Ecological Constraints Assessment
Preliminary Ecological Appraisals are required by the National Planning Policy Framework (NPPF), which sets out the Government’s planning policies for England and how these are expected to be applied.
With regards to conserving and enhancing the natural environment the NPPF states that “The planning system should contribute to and enhance the natural and local environment by […] minimising impacts on biodiversity and providing net gains in biodiversity where possible, […]”. One of the core planning principles of the NPPF is that planning should “contribute to conserving and enhancing the natural environment”.
Many terms are used to describe Preliminary Ecological Appraisals (see guidelines) such as: Baseline Ecological Survey, Ecological Site Assessment, Ecological Site Appraisal, Ecological Scoping Survey, Ecological Site Walkover Survey, or, Variations on Phase 1 or Extended Phase 1 Habitat Survey or Constraints Survey.
Ecological Constraints Assessment or Extended Phase 1 Habitat Survey?
REC provide two levels of Preliminary Ecological Appraisal:
- Ecological Constraints Assessment, which is generally suitable for development sites of limited ecological potential, and
- Extended Phase 1 Habitat Survey, which is suitable for all development types
Both surveys are designed to identify:
- The major habitats present on site
- The potential for legally protected species to be present
- Additional ecological surveys likely to be required
- The potential impacts of a development
- The legal and planning policy issues that may need to be addressed
However, the level of detail is different for both and these differences are defined within the below table:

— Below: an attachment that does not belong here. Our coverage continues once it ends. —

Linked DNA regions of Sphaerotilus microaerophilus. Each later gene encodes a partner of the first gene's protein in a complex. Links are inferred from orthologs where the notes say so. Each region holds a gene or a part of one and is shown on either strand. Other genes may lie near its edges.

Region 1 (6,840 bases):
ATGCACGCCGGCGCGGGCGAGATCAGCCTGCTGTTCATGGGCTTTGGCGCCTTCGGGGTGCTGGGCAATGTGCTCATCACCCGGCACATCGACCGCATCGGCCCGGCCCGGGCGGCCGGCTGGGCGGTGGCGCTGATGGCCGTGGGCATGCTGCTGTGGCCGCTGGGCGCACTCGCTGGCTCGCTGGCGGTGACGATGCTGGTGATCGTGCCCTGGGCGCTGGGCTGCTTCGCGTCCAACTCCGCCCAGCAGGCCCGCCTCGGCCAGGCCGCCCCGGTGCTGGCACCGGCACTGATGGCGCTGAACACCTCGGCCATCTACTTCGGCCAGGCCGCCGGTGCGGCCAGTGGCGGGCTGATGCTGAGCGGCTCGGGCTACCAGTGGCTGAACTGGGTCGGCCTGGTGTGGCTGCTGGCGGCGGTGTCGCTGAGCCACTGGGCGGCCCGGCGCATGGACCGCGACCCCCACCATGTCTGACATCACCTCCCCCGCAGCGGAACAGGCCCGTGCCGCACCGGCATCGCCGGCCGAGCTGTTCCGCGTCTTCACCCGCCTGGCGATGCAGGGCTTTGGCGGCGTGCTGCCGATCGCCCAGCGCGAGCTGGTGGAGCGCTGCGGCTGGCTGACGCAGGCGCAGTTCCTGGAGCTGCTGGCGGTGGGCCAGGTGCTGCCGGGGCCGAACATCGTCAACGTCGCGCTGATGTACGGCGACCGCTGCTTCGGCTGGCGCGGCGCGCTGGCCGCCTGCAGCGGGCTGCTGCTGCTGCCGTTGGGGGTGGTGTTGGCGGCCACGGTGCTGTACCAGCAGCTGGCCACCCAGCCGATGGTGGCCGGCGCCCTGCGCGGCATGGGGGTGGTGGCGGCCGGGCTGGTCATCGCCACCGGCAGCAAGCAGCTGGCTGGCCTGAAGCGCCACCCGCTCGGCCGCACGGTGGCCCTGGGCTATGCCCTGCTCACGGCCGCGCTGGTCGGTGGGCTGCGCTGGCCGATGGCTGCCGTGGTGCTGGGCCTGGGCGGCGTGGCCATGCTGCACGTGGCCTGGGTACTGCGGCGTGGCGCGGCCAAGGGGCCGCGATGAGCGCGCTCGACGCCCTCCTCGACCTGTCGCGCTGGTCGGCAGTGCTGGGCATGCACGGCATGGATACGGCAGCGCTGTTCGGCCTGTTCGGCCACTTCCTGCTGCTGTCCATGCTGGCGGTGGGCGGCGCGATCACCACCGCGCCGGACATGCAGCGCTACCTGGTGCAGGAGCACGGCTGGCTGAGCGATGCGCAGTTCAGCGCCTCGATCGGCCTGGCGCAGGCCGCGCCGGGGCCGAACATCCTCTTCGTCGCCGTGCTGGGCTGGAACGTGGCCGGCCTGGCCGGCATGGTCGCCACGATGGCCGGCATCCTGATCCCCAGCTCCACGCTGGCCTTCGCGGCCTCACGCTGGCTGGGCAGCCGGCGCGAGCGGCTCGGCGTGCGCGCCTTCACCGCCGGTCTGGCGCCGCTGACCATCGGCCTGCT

Type of Survey
- A preliminary desk study consists of a database search of government funded websites, Ordnance Survey mapping and aerial photography to identify statutory designated sites, records of legally protected species and features of interest within the site and within a 1 km radius around the site boundary
- A detailed desk study involves an in-depth consultation with the relevant local biodiversity records centre, which charges a fee for additional information such as non-statutory designated sites and accurate records of legally protected species
- A site survey comprises a walkover of the site by a competent ecologist to record all habitats present and note features of particular interest following guidance stipulated in the Handbook for Phase 1 habitat survey (JNCC, 2010). This is necessary to determine whether any further surveys are necessary in order to comply with the guidelines that the local planning authority will follow when deciding upon a planning application
- A report collates the results of the desk based study and the site survey into an appropriately detailed document that is suitable for submission with a planning application to the local planning authority
- An impact assessment determines the nature (i.e. positive or negative) and magnitude (i.e. low, medium or high) of the effect that the proposals may have on the site’s biodiversity. It informs the requirement for mitigation, compensation and enhancement as well as any additional surveys
- Further surveys may be required if the impact assessment determines a negative effect on legally protected species. The surveys will inform the necessary level of mitigation, compensation and enhancements that will be accepted by the local planning authority
- Mitigation aims to reduce a negative effect on biodiversity. Compensation is required when an impact cannot be mitigated and a certain habitat is replaced or restored. Enhancements intend to increase the site’s biodiversity and reinforce the ecological credentials of the planning application
REC always has your needs and budget in mind. We provide professional advice from an early stage to ensure the risk of any adverse effects is avoided or significantly minimised with the aim to avoid costly mitigation and compensation measures.
The surveys can be carried out at any time of the year, although spring or summer surveys allow for easier vegetation identification. Survey timings are crucial in order to obtain reliable data and prevent project delay as consents and licenses may be required for any mitigation procedures.